After New York and California become hotbeds for abortions, experts fear criminalizing miscarriages could come next

Will banning abortions actually stop them from happening? Of course not. It will, however, cause a sort of medical migration, where women who can afford to get their unwanted pregnancies terminated, moving to states with more lenient laws.


                            After New York and California become hotbeds for abortions, experts fear criminalizing miscarriages could come next

A large section of the United States of America is on a spree to pass anti-abortion bills. Florida has two fetal heartbeat bills that have been filed in the Florida Legislature in 2019. Georgia has a six-week abortion ban that will be going into effect very soon. There have been two fetal heartbeat bills filed in the Tennessee General Assembly this year and as of January 2019, there were three heartbeat bills filed in the Mississippi Legislature.

So, will a ban on abortions actually stop them from happening? Of course not. It will, however, cause a sort of medical migration, where women who can afford to get their unwanted pregnancies terminated, will move to states with more lenient laws. This would make the states of New York and California the new hotbed of abortions.   

"It would be the likely places where women with resources would go if abortion were even more restricted in other states," predicted Cynthia A. Pearson, Executive Director of National Women's  Health Network. According to a survey done by the Guttmacher Institute, on the map of America, there are only three states that are supportive (New York, California, and Oregon) out of which one  state ranks on the very supportive category, which is California.  The rest of the states are either hostile, very hostile or are a middle ground. 

 According to CDC statistics, a total of 638,169 abortions took place in the United States in 2015 from 49 reporting areas. "Many clinics that provide abortion provide a wide range of other important health care services, such as contraception, infection checks, and cancer screening.  If women who need abortion care have to travel to other states, in some cases it might not be economically viable for clinics in the restrictive states to stay open and continuing providing other services," Pearson said, explaining the impact that would be felt in the more liberal states as well. "Clinics that are able to provide abortion care may become crowded and unable to provide the full range of services," she said.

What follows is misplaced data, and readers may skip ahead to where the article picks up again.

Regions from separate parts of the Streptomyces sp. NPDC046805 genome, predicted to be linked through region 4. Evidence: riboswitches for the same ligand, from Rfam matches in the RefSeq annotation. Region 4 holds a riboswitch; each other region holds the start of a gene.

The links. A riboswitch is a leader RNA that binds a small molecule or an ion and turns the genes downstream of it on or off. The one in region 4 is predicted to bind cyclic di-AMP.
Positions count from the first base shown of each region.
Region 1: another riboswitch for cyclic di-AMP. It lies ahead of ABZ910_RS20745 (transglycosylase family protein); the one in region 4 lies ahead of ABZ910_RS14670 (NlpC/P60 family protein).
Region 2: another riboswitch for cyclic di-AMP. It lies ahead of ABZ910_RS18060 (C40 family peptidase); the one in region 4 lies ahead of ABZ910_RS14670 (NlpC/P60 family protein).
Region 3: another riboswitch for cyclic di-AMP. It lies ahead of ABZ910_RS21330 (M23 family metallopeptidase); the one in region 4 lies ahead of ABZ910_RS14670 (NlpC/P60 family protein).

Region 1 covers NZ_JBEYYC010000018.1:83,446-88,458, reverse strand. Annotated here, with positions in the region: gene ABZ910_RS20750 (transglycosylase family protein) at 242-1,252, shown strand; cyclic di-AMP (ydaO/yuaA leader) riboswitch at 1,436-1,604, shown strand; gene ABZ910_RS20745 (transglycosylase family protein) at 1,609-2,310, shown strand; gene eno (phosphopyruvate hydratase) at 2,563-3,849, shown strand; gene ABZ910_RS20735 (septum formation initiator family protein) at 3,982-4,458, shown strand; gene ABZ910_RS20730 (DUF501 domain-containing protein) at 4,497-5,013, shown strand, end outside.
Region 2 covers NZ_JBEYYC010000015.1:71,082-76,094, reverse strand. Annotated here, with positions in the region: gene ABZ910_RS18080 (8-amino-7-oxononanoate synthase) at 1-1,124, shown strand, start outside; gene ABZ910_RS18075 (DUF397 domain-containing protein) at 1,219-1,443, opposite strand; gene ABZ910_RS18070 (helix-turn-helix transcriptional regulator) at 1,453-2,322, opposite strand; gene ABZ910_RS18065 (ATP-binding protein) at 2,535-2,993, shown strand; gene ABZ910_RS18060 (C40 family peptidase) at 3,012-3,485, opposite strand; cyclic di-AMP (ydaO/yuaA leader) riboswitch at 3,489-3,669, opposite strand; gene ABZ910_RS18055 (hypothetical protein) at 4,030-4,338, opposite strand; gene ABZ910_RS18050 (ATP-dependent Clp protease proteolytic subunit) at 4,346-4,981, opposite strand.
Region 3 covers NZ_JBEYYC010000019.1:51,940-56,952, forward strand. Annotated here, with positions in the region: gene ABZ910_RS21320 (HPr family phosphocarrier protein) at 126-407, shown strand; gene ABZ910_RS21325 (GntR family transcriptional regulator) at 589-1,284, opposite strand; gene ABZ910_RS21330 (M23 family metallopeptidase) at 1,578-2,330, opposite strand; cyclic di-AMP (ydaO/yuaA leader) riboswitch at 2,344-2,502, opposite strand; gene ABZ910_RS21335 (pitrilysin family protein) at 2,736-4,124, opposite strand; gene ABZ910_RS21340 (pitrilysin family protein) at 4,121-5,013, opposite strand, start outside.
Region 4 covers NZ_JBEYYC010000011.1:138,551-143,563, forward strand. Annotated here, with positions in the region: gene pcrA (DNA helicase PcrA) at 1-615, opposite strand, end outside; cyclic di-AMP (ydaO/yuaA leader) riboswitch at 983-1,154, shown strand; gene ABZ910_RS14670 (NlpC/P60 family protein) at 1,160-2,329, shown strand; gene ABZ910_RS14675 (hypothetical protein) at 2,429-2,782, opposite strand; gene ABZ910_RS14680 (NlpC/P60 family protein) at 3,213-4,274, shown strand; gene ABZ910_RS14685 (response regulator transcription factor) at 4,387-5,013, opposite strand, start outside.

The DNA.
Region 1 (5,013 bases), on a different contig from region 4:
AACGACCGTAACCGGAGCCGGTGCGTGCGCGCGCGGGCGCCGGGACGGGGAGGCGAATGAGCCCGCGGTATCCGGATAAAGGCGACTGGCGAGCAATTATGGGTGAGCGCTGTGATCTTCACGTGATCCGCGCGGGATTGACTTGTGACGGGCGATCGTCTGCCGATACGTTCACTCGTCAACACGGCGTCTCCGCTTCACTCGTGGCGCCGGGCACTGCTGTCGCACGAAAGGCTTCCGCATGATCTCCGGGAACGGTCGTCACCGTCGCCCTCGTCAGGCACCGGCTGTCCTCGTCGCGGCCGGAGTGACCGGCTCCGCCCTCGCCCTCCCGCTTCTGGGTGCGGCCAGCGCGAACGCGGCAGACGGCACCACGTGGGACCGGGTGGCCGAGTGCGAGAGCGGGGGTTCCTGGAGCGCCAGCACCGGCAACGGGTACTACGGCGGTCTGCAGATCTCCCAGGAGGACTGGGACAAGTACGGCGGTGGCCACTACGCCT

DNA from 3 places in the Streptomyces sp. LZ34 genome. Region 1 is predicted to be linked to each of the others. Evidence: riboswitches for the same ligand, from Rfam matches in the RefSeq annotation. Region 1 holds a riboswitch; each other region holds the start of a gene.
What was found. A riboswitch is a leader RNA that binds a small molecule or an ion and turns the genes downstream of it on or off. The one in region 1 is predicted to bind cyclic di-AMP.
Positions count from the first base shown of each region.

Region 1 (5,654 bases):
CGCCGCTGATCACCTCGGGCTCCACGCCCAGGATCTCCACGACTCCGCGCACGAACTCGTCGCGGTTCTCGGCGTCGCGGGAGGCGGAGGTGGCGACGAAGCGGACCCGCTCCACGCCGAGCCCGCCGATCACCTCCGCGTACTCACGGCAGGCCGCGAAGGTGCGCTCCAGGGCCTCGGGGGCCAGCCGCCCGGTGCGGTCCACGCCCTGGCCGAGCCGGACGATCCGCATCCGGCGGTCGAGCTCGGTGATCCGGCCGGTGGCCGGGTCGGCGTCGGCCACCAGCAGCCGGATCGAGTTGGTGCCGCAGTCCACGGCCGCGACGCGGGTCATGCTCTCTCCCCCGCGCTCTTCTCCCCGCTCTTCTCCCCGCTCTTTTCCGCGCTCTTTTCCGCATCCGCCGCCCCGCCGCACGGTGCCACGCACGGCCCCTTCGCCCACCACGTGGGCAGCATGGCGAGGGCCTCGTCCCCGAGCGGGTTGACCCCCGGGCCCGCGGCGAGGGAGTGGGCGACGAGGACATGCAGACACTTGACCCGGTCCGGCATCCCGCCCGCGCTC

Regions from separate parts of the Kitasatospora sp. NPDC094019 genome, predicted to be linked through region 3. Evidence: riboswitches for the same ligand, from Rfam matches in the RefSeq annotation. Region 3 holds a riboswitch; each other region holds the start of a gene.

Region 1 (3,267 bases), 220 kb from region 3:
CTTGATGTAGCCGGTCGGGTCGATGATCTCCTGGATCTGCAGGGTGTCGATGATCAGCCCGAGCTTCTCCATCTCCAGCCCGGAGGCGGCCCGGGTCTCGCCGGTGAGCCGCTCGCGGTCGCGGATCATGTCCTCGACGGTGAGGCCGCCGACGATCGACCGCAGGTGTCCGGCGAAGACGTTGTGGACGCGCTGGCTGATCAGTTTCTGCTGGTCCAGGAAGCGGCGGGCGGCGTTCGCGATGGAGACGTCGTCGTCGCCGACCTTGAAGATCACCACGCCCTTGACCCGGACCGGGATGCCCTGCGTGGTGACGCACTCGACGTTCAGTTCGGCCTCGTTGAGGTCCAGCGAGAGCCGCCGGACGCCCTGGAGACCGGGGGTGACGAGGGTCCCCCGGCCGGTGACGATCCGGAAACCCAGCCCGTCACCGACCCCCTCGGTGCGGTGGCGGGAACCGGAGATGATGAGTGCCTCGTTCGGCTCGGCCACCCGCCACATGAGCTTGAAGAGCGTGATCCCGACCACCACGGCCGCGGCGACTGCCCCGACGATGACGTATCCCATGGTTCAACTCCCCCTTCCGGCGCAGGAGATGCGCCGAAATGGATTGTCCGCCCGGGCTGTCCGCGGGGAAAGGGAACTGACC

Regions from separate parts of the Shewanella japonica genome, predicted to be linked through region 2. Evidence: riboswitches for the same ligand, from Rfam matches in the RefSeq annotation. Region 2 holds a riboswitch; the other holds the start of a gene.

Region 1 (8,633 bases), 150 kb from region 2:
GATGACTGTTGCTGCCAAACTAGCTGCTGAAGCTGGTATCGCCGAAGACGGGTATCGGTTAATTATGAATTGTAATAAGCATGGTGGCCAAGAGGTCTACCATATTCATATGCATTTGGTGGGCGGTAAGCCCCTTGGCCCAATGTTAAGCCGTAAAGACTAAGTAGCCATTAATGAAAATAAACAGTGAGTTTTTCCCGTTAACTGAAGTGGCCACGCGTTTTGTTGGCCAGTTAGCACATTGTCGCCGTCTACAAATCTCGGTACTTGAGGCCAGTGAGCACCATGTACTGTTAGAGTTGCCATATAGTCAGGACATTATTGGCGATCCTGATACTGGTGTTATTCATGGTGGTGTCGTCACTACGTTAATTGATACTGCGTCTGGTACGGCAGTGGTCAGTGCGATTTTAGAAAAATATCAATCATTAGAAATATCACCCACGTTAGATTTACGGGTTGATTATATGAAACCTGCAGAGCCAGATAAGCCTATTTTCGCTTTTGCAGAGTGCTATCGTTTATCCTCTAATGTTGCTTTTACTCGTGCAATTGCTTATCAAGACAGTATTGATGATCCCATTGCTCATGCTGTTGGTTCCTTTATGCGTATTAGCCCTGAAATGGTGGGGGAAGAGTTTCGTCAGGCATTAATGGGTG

As of 2014, approximately 8,020 abortions were provided in Alabama, the numbers including the residents from the State as well as those who may have traveled there to get their pregnancies terminated and vice versa. As of 2017, the most recent year for which data is available, the numbers had declined to 6,768. While the number of abortions in the country aren't colossal, it still is a common experience.

She also pointed out that if abortion gets banned, restrictive measures on miscarriage will follow soon. "We are warning people that if abortion is banned that miscarriage will also be criminalized. There is no significant physiological difference between an abortion induced with pills and a natural miscarriage.  If abortion is banned, and performing abortions becomes a crime, women who need medical treatment for complications of a miscarriage will be investigated for possibly having taken abortion pills," she said. 

Pearson further said that when abortion was illegal before Roe v Wade, doctors were prosecuted based on evidence provided by nurses and doctors who suspected that patients with heavy bleeding and uterine infections had undergone an abortion. "Heavy bleeding is common after a natural miscarriage and early abortion induced by pills. Infection isn't common, but can happen in both situations. If abortion is banned, and a woman who is experiencing a natural miscarriage goes to the hospital because of complications, suspicious medical staff could report her to the police for having a suspected abortion. This type of criminal investigation would be most likely to happen to women who are already the most vulnerable — young women, women of color, immigrants and trans folks."

However, after the near-total abortion ban being announced in Alabama women are understandably stressed and hesitant about many other aspects of the bill. Barbara Ann Luttrell, a spokesperson for Planned Parenthood in Alabama, Georgia, and Mississippi, has been quoted to have said that 'criminalizing miscarriages' isn't the explicit purpose of the Alabama Abortion ban. Since the law is still to come into effect, it has been causing confusion as to how the judges will interpret the issue of miscarriages.

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